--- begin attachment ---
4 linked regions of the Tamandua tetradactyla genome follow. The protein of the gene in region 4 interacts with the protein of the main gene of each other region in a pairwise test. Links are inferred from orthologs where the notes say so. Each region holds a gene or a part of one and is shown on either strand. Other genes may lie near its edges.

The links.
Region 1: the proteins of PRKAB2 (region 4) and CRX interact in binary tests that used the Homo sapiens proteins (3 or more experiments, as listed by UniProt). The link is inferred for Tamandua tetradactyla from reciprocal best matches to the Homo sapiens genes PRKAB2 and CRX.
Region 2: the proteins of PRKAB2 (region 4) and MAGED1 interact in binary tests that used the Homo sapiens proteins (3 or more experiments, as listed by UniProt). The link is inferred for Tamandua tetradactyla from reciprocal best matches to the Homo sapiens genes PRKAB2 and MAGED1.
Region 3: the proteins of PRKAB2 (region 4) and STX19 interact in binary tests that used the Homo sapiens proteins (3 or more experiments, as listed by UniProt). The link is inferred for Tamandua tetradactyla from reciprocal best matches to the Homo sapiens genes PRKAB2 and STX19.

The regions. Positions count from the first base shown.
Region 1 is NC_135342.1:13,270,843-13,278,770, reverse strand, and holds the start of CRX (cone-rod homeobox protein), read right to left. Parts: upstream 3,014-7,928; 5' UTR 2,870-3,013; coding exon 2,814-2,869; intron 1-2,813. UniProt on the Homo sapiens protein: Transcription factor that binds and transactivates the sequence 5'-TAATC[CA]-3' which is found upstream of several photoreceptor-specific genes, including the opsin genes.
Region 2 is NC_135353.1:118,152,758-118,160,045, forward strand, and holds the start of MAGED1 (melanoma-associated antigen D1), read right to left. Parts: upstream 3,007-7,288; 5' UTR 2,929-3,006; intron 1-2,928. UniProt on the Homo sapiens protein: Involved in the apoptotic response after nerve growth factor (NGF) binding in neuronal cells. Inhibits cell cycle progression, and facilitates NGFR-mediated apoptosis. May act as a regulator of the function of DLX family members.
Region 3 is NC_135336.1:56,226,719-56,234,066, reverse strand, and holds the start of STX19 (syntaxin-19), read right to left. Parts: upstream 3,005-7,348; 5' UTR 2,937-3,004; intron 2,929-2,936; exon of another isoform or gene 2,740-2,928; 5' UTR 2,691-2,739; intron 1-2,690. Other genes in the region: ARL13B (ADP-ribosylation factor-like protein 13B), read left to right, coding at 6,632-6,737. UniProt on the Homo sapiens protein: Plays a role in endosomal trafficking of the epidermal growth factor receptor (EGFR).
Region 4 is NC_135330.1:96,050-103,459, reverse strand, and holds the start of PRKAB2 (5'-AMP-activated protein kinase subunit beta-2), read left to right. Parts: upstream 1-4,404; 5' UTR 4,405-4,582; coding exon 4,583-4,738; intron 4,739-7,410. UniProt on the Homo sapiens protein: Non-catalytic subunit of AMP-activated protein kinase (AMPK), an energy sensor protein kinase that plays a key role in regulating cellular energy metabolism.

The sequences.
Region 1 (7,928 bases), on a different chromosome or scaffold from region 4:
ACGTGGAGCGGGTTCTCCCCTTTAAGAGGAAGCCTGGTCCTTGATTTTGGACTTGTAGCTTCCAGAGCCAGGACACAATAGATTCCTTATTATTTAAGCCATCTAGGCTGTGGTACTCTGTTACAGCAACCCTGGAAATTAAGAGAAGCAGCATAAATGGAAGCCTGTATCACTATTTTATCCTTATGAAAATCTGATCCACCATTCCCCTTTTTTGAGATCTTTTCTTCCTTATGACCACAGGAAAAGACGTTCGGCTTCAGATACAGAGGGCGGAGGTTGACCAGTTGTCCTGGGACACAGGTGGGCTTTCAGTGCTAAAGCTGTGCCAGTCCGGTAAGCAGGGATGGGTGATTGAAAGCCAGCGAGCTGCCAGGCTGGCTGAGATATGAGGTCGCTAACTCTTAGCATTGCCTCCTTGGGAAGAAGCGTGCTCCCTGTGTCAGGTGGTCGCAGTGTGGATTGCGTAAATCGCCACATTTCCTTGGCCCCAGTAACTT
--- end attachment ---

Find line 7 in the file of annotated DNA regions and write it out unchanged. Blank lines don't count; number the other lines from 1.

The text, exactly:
Region 1 is NC_135342.1:13,270,843-13,278,770, reverse strand, and holds the start of CRX (cone-rod homeobox protein), read right to left. Parts: upstream 3,014-7,928; 5' UTR 2,870-3,013; coding exon 2,814-2,869; intron 1-2,813. UniProt on the Homo sapiens protein: Transcription factor that binds and transactivates the sequence 5'-TAATC[CA]-3' which is found upstream of several photoreceptor-specific genes, including the opsin genes.